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and i suppose the theme of that thing is going to be, "teach your kid to be good about money," and all this. but the sylvan learning center thing was looking at your child like your most important investment, and at maturity - is that will they be able to get into the good college? when they get there, will they be able to do well? and really looking at it, at your child like a financial thing, and that's bad. but also, i was going to say, i'm a woman who has a mother in a nursing home right now, and the first words out of scott peck's road less traveled are, "life is difficult." and in his second paragraph, he's getting to the point that when we stop taking that personally, we'll all be ahead of the game; it'll never be as hard again. but he wrote another book called, a bed by the window , and this is about life in a nursing home - it's about the people who live there. and in my professional path now - i'm a speech and language pathologist in private practice and i have two nursing homes
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that i go to, one gentleman is in each one - i see a lot of suffering in those nursing homes, frankly, and i also see wall-to-wall courage and heart, and i love thinking about it from the point of view of scott peck's book, because it really - that book reminded me of something i become keenly aware of when i'm in these places is that life goes on in there, and people who work in - the b.a.'s, the people who run them, have no idea - no idea of the linkages between and among the people who live there, how they look out for each other. now it's a murder mystery that happens in there - it's a great story. >> you see that? that's what i'm talking about, that we have these mental concepts that block out the flow of life. let me just quickly go through the eightfold path. yeah, just real quickly, we'll just blow right on through that, folks. but to give you some idea, first off, because the buddha has -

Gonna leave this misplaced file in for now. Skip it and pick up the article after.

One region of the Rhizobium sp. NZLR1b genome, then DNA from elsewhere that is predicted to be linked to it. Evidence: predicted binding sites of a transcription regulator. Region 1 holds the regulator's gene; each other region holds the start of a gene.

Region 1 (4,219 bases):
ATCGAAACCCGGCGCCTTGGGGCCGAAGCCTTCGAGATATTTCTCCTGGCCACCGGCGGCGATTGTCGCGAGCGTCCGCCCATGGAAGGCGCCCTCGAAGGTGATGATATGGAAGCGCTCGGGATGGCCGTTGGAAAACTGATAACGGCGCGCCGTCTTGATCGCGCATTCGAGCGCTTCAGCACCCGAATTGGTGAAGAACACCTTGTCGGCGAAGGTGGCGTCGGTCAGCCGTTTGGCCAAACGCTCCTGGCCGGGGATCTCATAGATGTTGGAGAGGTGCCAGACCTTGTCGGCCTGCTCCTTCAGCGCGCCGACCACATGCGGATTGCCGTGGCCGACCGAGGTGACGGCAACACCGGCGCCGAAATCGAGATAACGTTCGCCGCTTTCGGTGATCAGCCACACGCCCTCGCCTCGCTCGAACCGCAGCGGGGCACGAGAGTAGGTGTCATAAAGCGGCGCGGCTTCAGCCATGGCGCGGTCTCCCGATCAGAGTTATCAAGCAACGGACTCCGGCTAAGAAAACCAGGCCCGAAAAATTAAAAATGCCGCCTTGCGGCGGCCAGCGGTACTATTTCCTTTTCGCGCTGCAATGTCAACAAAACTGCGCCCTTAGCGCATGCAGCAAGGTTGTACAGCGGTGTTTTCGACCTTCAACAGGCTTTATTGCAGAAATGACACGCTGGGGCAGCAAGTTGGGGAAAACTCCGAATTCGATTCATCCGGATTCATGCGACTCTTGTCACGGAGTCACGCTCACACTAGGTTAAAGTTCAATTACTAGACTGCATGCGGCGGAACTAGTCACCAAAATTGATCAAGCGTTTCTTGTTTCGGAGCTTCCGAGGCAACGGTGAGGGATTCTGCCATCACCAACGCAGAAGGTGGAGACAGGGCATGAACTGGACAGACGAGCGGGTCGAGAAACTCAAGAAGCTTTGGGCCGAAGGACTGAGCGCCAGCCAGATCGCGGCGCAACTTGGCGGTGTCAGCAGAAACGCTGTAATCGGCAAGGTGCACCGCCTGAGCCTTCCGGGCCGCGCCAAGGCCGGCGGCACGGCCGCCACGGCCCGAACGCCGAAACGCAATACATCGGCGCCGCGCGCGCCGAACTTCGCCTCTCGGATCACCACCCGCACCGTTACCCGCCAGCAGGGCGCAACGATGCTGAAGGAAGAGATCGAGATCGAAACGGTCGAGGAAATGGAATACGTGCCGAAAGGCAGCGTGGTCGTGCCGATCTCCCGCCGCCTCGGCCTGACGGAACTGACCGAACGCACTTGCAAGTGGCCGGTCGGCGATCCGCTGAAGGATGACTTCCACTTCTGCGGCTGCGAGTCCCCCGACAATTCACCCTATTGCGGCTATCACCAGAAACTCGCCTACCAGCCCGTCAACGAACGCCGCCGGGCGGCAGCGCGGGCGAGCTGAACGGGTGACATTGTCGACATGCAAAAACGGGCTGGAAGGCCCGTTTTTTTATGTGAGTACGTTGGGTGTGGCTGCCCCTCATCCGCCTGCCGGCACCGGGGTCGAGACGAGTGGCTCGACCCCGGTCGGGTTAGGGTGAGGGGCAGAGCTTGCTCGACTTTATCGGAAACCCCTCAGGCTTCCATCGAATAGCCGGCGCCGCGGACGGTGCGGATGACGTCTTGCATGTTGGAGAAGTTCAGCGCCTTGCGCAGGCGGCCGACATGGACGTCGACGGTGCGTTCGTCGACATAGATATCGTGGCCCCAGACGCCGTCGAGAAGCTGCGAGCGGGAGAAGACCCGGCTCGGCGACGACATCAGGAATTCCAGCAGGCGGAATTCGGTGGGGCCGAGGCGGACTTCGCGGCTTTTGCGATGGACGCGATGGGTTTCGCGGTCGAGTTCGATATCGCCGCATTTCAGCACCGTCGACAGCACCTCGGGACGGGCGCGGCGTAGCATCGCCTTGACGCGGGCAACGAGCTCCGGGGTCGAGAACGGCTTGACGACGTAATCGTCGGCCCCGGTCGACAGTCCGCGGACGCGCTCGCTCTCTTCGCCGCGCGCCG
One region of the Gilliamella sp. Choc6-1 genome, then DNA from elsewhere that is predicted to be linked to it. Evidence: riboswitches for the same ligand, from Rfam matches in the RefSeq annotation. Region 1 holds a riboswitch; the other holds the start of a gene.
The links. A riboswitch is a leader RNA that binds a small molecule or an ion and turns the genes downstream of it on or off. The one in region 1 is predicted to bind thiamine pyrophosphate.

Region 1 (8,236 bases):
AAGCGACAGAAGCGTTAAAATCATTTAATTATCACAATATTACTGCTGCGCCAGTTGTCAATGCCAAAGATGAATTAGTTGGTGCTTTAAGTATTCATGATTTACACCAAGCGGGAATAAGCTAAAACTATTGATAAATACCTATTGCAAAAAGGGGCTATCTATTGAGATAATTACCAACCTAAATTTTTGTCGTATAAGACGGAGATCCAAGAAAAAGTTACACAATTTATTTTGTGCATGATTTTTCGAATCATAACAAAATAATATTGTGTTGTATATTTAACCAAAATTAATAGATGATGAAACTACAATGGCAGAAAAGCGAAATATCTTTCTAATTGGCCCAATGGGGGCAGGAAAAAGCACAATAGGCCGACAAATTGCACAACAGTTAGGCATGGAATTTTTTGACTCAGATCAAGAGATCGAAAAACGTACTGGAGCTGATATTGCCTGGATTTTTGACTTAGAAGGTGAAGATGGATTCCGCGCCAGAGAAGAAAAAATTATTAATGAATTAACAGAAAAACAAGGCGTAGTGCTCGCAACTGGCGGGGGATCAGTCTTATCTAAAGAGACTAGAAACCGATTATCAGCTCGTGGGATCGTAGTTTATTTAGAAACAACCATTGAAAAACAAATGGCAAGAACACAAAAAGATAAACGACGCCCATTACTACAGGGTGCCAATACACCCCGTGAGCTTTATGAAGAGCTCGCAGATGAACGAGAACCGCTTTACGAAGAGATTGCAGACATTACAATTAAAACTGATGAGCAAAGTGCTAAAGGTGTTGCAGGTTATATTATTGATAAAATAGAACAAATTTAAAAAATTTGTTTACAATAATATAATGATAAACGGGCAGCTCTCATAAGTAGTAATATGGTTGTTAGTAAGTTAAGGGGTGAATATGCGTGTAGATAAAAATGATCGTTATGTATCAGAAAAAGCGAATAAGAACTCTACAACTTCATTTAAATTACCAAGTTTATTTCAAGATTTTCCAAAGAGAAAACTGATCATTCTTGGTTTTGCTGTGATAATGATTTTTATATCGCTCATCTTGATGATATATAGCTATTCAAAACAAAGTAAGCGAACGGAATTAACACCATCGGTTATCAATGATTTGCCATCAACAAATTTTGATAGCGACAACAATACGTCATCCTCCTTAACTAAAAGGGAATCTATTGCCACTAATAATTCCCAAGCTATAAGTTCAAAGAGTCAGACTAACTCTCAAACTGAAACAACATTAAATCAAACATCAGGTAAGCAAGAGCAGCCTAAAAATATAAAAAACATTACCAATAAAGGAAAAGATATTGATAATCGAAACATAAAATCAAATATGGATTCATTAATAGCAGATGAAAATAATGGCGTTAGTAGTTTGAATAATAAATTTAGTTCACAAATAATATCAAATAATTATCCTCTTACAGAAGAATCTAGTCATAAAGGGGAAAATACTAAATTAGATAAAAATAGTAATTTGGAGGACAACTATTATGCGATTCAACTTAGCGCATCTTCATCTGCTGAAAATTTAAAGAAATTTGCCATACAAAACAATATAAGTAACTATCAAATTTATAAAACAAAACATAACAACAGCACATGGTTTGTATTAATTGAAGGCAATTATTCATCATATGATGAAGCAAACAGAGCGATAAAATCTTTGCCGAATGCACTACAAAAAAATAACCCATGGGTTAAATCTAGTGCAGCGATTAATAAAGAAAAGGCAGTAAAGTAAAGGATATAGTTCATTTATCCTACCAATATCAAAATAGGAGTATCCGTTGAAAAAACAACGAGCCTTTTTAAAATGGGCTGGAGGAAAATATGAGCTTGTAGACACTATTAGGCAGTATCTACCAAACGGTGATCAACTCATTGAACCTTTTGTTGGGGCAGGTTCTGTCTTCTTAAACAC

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you talked about a hosospital; dare we say a therapy? you got this illness because you're constantly thinking you're the center of the universe - well, here's the therapy. and it just cracks me up that this guy's putting all this out 2,500 years ago, and when we go through this, i'm just going to paint it in - i don't need to be sacrilegious, if we're even talking about a religion at this point - but to just paint it in a more pop way, because you can see the kinds of things he's saying - if we applied even a few of them, we would find our peace level and happiness level go up regardless of whether or not we happen to be a religious person. so just to go through them here, the eightfold path, first off, what we're talking about is the right path, the right way - the right state of mind. you have to have - and in one way, what he's talking about here are the right kinds of associations as we go through them. that's the first thing
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that we need to look at. now, as we move through these, you think about this - okay, what's wrong? first, we have to have the right kind of teaching, the right kind of thinking, and that's the first step. so what he is simply talking about is, if you want to walk down this path, first off, you have to make this very simple statement, that you believe the first three of the four noble truths - that we suffer, and that we suffer because of desire or tanha or a separate existence, and there has to be some way out of it. the second one, as we're going on through this - after that, there has to be a right belief and then a right purpose. and as we look at that, think about it in your own life. if you want to get out of this - like your wonderful comment about your sweatshirt - i love that, because that's right purpose. it doesn't have to be intense meditation, though a buddhist who is involved in the path might do that -